|14. "Control"||March 15, 2005||17.33|
Plot: A young, high powered CEO of a cosmetic company starts to suffer intense pain. House quickly diagnoses the problem, but realizes revealing the truth about it will mean the patient’s certain death. Instead, he risks his own career to hide the truth and get her the treatment she needs. During all this, Princeton-Plainsboro takes on a rich new chairman of the board who has just offered a $100,000,000 donation. He immediately sees House as dead weight and decides to infiltrate House’s team to get ammunition against him.
|15. "Mob Rules"||March 22, 2005||17.34|
Plot: A judge orders House to treat a mob informant. House does so under protest, but even when the patient recovers, he figures something is wrong with him and wants to keep treating him. When he butts heads with Vogler over the treatment of the patient, Vogler spends two days fighting with Cuddy over House's continued employment, resulting in Cuddy having to make a terrible compromise in order to keep House at the hospital. Meanwhile, House figures out someone on his team is keeping Vogler informed and takes steps to try to confirm who it is.
|16. "Heavy"||March 29, 2005||18.28|
Plot: A morbidly obese 10 year old girl has a heart attack. House is intrigued, but the obvious cause of her problems seems to be her weight, and Chase won‘t stop mentioning it. Can the team look through her appearance to see the real cause?
|17. "Role Model"||April 12, 2005||15.04|
Plot: When a politician friend of Vogler’s collapses at a rally, he demands House at least examine the man. House soon takes an interest in the case, but his conclusions seem to end any chance the patient has of pursuing his political career. In addition, Vogler’s demands on House increase to the point where he wants House to shill for his new pharmaceutical.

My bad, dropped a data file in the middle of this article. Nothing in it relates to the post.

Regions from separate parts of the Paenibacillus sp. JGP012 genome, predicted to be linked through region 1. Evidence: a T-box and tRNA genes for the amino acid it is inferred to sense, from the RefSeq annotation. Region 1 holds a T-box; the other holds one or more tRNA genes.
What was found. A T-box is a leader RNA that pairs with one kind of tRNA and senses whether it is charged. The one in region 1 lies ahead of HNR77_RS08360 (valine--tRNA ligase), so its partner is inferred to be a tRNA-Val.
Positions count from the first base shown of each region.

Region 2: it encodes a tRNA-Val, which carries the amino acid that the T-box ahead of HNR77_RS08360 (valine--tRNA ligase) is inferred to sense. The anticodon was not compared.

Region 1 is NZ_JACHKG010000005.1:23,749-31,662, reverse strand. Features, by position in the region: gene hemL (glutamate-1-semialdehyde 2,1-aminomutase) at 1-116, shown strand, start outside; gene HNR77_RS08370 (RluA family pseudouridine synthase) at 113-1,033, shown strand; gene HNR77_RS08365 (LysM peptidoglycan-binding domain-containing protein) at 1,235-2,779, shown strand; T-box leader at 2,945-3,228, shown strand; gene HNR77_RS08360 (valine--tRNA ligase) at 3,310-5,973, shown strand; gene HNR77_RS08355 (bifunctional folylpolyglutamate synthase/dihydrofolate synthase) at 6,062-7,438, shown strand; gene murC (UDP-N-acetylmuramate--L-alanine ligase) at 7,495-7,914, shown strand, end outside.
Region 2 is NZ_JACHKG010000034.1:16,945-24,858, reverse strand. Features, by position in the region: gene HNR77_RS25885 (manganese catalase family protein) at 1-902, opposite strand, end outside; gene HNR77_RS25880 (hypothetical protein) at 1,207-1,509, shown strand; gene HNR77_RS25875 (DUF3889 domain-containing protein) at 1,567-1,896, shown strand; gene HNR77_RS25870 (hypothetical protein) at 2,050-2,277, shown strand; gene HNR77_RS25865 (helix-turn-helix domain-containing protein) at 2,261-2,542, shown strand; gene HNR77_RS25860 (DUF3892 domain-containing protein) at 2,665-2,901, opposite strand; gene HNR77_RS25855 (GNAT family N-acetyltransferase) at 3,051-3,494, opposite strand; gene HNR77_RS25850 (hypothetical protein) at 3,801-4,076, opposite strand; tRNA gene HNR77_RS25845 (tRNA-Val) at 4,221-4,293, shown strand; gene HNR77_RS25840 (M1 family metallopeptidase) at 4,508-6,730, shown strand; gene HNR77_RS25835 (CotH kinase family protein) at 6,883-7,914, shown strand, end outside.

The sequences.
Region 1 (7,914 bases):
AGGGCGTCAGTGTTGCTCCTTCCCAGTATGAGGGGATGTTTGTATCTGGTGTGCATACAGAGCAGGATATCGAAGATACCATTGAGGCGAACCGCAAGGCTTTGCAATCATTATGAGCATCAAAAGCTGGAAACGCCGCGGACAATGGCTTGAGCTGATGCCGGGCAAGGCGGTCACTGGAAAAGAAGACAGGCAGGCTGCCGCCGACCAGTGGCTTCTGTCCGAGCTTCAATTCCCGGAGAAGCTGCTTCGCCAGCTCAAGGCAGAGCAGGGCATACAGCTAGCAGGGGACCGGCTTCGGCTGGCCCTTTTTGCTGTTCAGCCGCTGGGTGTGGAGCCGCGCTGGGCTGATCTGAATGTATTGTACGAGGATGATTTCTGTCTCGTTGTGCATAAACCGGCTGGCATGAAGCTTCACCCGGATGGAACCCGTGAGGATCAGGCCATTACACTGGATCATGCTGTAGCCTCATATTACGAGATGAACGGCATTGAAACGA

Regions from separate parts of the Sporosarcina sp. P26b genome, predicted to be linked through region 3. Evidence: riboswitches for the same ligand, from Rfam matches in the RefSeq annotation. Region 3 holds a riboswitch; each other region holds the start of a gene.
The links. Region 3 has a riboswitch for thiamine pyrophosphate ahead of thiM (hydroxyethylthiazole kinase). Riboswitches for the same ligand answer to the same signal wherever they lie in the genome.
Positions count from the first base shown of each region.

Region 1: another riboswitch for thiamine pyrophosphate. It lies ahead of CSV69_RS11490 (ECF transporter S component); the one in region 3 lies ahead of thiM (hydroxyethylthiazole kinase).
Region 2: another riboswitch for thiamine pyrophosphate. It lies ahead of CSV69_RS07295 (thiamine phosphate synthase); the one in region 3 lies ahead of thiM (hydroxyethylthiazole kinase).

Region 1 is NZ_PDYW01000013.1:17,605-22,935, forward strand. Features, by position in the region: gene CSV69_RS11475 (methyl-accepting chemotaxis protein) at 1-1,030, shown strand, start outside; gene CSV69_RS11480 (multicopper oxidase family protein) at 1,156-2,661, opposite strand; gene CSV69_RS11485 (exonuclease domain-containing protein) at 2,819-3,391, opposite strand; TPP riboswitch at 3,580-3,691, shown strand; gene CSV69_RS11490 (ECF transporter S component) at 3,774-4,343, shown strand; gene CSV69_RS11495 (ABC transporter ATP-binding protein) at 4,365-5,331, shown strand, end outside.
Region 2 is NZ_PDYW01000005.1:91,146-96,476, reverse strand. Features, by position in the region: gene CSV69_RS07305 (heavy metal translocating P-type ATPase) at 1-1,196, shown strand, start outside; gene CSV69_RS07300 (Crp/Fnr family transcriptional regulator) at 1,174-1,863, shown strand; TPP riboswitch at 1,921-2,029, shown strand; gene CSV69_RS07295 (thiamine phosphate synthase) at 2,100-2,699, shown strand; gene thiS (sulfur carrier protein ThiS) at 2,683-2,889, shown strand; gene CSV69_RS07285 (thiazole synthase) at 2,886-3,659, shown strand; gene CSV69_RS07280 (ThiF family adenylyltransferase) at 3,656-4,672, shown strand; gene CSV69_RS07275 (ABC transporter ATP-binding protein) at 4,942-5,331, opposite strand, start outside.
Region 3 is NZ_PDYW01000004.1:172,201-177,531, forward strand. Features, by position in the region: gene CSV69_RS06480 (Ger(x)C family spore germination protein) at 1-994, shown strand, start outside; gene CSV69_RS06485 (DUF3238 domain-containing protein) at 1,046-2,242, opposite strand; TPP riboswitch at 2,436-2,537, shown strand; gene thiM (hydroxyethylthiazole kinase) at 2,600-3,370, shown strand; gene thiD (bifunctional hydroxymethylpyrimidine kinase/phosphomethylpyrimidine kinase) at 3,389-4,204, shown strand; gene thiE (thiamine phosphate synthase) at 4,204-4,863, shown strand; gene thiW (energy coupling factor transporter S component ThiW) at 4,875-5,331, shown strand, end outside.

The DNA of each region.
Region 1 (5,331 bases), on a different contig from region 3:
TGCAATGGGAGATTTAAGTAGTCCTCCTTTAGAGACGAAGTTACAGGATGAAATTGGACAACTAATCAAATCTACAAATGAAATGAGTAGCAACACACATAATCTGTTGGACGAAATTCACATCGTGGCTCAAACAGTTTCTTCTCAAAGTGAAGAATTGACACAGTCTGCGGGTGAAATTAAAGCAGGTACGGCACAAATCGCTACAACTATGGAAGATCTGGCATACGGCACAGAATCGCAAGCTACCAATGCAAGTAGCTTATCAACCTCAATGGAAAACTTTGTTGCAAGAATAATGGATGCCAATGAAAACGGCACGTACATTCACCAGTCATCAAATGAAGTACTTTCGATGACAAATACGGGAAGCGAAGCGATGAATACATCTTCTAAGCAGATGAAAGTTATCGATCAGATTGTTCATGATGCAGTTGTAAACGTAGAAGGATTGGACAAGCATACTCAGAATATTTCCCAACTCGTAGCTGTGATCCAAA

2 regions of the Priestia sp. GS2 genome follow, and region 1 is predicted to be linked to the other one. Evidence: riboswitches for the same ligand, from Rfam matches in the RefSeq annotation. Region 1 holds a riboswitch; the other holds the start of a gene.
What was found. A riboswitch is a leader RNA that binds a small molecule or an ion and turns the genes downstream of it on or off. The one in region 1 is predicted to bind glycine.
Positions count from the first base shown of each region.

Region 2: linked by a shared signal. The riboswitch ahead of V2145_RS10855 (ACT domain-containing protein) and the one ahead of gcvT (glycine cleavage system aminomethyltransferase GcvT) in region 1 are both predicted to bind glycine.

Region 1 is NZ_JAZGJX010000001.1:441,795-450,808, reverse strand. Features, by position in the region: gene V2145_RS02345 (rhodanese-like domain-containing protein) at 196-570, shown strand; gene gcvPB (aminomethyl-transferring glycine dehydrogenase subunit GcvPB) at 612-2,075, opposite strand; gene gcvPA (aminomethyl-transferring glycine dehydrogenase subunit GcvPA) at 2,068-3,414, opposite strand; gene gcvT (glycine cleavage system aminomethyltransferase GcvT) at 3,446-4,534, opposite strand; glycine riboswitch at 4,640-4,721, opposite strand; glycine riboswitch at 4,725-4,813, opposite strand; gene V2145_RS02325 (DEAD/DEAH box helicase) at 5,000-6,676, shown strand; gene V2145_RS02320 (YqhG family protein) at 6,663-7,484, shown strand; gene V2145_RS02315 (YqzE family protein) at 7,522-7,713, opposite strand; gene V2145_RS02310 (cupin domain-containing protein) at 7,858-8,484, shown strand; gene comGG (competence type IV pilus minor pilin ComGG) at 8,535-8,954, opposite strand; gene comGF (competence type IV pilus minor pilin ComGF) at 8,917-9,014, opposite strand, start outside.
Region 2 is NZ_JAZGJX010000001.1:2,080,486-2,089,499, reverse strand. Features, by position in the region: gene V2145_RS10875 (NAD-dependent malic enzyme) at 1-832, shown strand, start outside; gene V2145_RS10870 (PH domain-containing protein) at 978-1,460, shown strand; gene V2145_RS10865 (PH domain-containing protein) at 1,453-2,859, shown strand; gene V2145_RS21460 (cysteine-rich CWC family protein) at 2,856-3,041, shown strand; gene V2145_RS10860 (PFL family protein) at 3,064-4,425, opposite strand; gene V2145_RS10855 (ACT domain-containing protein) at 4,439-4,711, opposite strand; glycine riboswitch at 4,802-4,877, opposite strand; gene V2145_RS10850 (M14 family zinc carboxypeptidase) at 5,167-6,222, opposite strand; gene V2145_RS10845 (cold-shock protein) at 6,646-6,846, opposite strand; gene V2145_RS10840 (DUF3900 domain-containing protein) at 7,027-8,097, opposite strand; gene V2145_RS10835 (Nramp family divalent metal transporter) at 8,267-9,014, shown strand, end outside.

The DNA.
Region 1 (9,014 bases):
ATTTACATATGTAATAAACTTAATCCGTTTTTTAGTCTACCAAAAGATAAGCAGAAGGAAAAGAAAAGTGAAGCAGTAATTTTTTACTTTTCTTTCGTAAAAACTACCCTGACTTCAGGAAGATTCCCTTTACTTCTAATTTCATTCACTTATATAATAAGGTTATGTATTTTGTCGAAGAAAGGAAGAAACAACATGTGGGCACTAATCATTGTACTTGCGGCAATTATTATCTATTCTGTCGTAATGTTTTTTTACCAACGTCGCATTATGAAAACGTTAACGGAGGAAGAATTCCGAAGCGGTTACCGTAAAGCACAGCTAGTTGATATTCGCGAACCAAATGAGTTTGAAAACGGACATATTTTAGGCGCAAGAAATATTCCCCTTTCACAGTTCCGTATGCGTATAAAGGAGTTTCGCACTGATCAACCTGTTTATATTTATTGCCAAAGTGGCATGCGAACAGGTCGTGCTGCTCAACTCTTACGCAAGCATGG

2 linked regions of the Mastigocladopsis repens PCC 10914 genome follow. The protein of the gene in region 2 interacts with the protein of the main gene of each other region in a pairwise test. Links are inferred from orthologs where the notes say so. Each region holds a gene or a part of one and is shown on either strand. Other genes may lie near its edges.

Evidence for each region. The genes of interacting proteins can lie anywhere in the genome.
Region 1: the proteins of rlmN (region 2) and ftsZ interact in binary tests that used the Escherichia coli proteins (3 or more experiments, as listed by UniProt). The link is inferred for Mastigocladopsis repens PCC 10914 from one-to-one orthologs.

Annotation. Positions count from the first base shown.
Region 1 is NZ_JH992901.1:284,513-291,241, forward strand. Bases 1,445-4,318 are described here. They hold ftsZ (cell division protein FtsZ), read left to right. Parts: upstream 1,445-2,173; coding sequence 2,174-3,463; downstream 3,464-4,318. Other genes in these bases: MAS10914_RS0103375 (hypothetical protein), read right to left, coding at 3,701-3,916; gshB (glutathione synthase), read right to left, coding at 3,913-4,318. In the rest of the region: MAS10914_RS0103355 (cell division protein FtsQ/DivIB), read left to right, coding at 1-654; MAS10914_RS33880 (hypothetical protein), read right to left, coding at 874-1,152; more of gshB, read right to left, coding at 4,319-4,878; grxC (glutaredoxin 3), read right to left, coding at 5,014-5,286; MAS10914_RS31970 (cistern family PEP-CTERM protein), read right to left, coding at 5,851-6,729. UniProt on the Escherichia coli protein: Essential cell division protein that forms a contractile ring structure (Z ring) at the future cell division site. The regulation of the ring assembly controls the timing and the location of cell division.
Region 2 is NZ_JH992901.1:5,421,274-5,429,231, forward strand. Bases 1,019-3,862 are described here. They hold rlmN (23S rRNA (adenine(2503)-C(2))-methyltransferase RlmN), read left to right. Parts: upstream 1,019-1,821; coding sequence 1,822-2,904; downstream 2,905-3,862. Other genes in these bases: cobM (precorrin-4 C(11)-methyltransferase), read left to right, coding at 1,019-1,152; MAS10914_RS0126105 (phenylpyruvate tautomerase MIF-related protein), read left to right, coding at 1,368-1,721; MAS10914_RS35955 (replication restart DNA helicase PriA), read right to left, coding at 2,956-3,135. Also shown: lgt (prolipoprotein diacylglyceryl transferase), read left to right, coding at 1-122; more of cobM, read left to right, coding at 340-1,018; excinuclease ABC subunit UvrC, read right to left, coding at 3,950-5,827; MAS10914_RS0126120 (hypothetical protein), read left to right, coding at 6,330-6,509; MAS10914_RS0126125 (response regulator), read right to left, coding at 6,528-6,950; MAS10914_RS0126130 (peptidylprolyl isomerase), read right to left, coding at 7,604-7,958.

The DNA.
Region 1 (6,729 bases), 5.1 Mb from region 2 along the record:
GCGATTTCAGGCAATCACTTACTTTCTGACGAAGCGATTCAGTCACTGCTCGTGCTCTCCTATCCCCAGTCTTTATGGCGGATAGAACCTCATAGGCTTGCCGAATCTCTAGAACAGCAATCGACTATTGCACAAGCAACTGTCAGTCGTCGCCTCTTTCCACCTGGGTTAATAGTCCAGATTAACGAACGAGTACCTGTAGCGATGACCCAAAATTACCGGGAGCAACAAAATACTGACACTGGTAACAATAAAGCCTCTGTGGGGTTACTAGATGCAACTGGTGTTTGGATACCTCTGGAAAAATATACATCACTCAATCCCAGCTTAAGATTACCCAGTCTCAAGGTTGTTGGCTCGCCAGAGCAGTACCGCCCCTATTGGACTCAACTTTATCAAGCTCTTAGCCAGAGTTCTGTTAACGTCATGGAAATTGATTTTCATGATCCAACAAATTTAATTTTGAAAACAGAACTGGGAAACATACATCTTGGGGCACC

|18. "Babies & Bathwater"||April 19, 2005||17.48|
Plot: House quickly diagnoses a pregnant woman, but she resists treatment because of the risk to her unborn baby. When House tries to bend the rules to get her the best treatment available, he finds Vogler standing in his way. Finally, the dispute between them comes down to a showdown before the Board and Wilson gets caught in the crossfire. However, when House once again pulls off the impossible, Cuddy has to decide whether to risk her own career.
|19. "Kids"||May 3, 2005||17.14|
Plot: House is drawn away from trying to get Cameron to return to PPTH when a meningitis epidemic overwhelms the Princeton area hospitals. When he comes across a 12 year old diver with symptoms that don’t quite fit meningitis, Cuddy figures he’s just trying to get out of the boredom of screening dozens of people. However, when the diver gets worse, House finds the hospital’s resources stretched to the breaking point.
|20. "Love Hurts"||May 10, 2005||18.80|
Plot: When House snaps at a patient in the clinic, the patient appears to suffer a stroke as a result of the confrontation. To avoid legal trouble, he agrees to take the patient’s case. However, when none of the easy answers are right and the patient soon gets worse, House has to push past the patient’s lies to find the right diagnosis.
|21. "Three Stories"||May 17, 2005||17.68|
Plot: Cuddy wants House to deliver a lecture to the medical students on diagnostics, and House finally agrees when she lets him off of clinic duty for a couple of hours. On the way to the lecture, he finds his ex-girlfriend coming to see him to ask him to treat her husband. After refusing, he heads to the lecture where one of the cases he presents starts to look very familiar.
|22. "Honeymoon"||May 24, 2005||19.52|
Plot: House’s ex-girlfriend Stacy Warner’s husband Mark is reluctant to be treated by House, but they eventually corral him and get him into the hospital. Although Mark insists he is fine and the initial tests bear him out, it is soon clear that there is something seriously wrong with him. House is torn emotionally between wanting to please Stacy by curing Mark and letting Mark die: either so she might come back to him or to hurt her for the way she hurt him. The matter only gets worse when the only way to confirm House‘s diagnosis is to risk Mark‘s life.